HARTFORD, Conn. (AP) — When Connecticut state trooper Victor Diaz killed his ex-girlfriend and himself in 2005, he used his personal handgun that had been seized by state police after he was charged with drunken driving but was returned to his brother four months before the killings. Diaz was living with his brother at the time.
Now, more than eight years later, a trial has begun to determine whether state police are liable for the death of Diaz’s ex-girlfriend, Newington police officer Ciara McDermott.
McDermott’s family alleges in a lawsuit that state police never should have returned the gun to Diaz’s brother because they knew or should have known that Diaz might become violent. State officials deny the allegations.
Judge Trial Referee Joseph Shortall began hearing evidence in the case this past week in Hartford Superior Court. There is no jury. Attorneys in the case expect testimony on whether state police were liable to end Wednesday.
If the judge rules in favor of McDermott’s family, the trial would continue to determine what damages should be awarded. If he rules in favor of the state, the trial would end.
It’s not clear how much money McDermott’s family is seeking, though they requested $5 million when they asked the state claims commissioner for permission to sue the state. The family’s lawyer, Joseph Hourihan, didn’t return messages seeking comment.
Assistant Attorney General Matthew Beizer, who is representing the state, said the lawsuit’s allegations aren’t true.
‘‘It’s a tragic case, but it’s just wrong to look to the state of Connecticut for anything,’’ he said. ‘‘I feel bad for the family, but the state didn’t do anything wrong.’’
Diaz, 37, shot McDermott, 30, and himself to death with his .40-caliber handgun at her West Hartford home on Nov. 21, 2005. He was supposed to surrender that same day to West Hartford police on allegations that he illegally used a police database to obtain information on McDermott’s new boyfriend, who was a West Hartford police officer, and that he made harassing phone calls to McDermott.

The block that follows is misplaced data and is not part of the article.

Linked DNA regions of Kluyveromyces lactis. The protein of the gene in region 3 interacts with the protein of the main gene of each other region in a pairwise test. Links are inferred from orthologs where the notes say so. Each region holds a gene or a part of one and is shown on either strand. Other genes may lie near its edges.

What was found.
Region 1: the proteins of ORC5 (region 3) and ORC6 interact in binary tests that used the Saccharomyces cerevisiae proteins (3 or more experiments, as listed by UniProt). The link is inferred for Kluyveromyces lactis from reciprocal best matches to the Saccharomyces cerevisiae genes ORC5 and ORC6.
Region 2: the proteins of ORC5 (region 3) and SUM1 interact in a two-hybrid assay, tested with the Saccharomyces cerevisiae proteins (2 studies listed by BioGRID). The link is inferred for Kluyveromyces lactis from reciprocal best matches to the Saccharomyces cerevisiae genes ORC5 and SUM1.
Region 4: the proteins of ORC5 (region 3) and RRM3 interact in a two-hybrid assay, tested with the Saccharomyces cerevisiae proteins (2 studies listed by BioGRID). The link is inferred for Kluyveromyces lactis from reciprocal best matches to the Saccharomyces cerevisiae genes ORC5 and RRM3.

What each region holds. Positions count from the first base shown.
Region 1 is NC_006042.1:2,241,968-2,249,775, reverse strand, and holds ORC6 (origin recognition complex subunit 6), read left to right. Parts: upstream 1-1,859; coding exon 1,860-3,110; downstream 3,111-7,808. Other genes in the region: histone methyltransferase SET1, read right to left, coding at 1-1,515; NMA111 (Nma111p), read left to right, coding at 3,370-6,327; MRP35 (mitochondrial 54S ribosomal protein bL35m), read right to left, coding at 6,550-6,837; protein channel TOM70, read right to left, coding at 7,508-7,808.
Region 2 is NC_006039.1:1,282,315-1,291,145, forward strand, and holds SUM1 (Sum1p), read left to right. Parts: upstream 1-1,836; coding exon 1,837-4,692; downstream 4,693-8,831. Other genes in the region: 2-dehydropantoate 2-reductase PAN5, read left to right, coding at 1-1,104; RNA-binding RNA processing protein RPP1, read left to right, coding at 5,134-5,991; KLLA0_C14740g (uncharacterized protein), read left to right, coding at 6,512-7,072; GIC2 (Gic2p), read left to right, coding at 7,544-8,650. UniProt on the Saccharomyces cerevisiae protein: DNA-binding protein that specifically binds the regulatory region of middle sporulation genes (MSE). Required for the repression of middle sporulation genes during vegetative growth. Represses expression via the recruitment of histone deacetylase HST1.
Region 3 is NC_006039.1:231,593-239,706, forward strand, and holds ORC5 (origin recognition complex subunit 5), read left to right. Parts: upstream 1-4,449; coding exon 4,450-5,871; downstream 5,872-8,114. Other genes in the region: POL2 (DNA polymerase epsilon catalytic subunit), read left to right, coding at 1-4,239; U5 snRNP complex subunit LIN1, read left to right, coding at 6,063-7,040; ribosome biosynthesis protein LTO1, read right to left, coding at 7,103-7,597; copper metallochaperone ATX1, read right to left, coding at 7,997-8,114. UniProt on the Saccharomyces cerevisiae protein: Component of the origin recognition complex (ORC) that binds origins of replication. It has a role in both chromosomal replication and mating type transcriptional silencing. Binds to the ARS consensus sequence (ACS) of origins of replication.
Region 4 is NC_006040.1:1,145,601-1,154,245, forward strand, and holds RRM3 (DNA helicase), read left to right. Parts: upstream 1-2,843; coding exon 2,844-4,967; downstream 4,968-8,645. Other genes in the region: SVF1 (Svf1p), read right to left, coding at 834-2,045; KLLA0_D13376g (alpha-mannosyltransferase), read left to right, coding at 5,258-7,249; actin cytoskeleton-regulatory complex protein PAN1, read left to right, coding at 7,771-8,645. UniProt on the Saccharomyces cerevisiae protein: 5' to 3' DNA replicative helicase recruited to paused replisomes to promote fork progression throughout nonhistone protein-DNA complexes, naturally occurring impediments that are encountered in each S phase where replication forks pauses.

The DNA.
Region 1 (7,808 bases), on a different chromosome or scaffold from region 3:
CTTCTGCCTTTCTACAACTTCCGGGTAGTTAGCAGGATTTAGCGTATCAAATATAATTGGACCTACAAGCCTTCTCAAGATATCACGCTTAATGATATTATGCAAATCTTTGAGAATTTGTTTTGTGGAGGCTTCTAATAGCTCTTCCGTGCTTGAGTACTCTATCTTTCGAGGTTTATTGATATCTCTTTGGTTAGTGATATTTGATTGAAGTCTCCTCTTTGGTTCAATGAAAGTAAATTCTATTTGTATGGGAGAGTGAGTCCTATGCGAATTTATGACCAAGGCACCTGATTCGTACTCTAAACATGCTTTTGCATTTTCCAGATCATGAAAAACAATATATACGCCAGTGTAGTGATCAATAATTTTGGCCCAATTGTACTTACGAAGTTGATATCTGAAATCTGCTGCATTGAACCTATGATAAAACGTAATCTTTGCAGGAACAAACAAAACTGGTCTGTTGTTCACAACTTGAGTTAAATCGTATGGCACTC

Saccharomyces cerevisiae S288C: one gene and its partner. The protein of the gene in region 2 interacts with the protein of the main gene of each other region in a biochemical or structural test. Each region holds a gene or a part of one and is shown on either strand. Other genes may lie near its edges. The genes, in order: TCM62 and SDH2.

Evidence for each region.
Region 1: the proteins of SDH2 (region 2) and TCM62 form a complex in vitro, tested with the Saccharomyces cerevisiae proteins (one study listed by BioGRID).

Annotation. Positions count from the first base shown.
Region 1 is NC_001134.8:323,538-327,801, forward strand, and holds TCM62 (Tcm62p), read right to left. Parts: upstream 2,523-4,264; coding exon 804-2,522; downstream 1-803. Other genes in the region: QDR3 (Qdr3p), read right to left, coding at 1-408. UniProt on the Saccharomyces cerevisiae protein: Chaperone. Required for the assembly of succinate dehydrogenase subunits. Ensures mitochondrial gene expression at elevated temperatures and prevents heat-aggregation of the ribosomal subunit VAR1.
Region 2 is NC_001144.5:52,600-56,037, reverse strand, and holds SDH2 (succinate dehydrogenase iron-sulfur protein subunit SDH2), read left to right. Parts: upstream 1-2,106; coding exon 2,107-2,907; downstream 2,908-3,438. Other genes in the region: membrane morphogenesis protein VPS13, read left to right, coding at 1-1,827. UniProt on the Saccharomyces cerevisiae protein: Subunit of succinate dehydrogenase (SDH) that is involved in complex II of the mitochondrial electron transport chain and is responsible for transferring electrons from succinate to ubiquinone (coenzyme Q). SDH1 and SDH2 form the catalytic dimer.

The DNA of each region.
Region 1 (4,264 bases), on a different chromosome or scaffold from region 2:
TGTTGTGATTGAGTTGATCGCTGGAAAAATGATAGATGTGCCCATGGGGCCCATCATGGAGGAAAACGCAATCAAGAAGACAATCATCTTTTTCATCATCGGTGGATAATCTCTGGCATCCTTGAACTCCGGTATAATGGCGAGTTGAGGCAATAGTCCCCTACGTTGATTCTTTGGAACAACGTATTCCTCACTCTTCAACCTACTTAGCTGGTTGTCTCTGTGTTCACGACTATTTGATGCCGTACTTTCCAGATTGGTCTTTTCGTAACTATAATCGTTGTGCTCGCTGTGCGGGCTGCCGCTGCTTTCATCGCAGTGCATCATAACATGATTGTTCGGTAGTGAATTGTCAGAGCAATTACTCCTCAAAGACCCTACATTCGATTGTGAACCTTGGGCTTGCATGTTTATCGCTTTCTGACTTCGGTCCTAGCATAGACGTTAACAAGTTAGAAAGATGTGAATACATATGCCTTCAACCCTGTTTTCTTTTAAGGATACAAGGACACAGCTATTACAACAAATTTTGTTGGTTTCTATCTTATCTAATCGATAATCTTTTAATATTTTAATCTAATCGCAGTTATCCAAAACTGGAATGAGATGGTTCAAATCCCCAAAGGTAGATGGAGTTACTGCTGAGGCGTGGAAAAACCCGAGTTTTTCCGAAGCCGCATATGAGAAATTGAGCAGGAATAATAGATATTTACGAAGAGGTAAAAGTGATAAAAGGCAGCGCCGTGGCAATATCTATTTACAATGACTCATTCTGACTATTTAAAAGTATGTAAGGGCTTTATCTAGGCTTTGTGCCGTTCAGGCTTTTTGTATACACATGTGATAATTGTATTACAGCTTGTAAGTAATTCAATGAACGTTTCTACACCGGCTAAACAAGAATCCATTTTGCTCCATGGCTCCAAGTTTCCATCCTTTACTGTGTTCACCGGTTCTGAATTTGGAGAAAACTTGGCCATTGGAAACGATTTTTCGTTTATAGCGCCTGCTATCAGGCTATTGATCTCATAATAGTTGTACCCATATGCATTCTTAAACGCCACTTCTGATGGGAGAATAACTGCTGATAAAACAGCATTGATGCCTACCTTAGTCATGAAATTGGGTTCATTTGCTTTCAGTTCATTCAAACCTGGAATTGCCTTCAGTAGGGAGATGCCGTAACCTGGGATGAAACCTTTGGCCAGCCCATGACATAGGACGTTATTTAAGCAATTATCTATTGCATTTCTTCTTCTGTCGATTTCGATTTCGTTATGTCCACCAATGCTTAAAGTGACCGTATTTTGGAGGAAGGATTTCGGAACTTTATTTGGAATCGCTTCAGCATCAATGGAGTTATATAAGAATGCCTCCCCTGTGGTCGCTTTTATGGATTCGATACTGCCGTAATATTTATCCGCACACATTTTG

State police had taken possession of the handgun eight months earlier after Diaz was arrested while off duty in Cromwell on charges of drunken driving and resisting arrest. But state police said there was no reason for them to keep the gun and they returned it to Diaz’s brother, Edwin Diaz, in July, after the drunken driving case was resolved and a state police internal affairs investigation was finished.
Victor Diaz was suspended from his trooper job for 60 days effective in late October 2005.
Authorities said Victor Diaz didn’t have a permit for the handgun, but he wasn’t prohibited from possessing it in his home. Edwin Diaz told police he secured the handgun in a lockbox and hid the key because of his children, but his brother somehow got the weapon.
McDermott’s family alleges that state police should have seized the gun again after learning West Hartford police were investigating Victor Diaz for making harassing phone calls to McDermott.
State police officials who talked with Diaz earlier in November 2005 said there were no indications he would become violent or was suicidal.
McDermott’s family asked the state claims commissioner for permission to sue the state over her death, but that request was denied in January 2010. The family appealed to the state legislature, which voted to allow the lawsuit in 2011.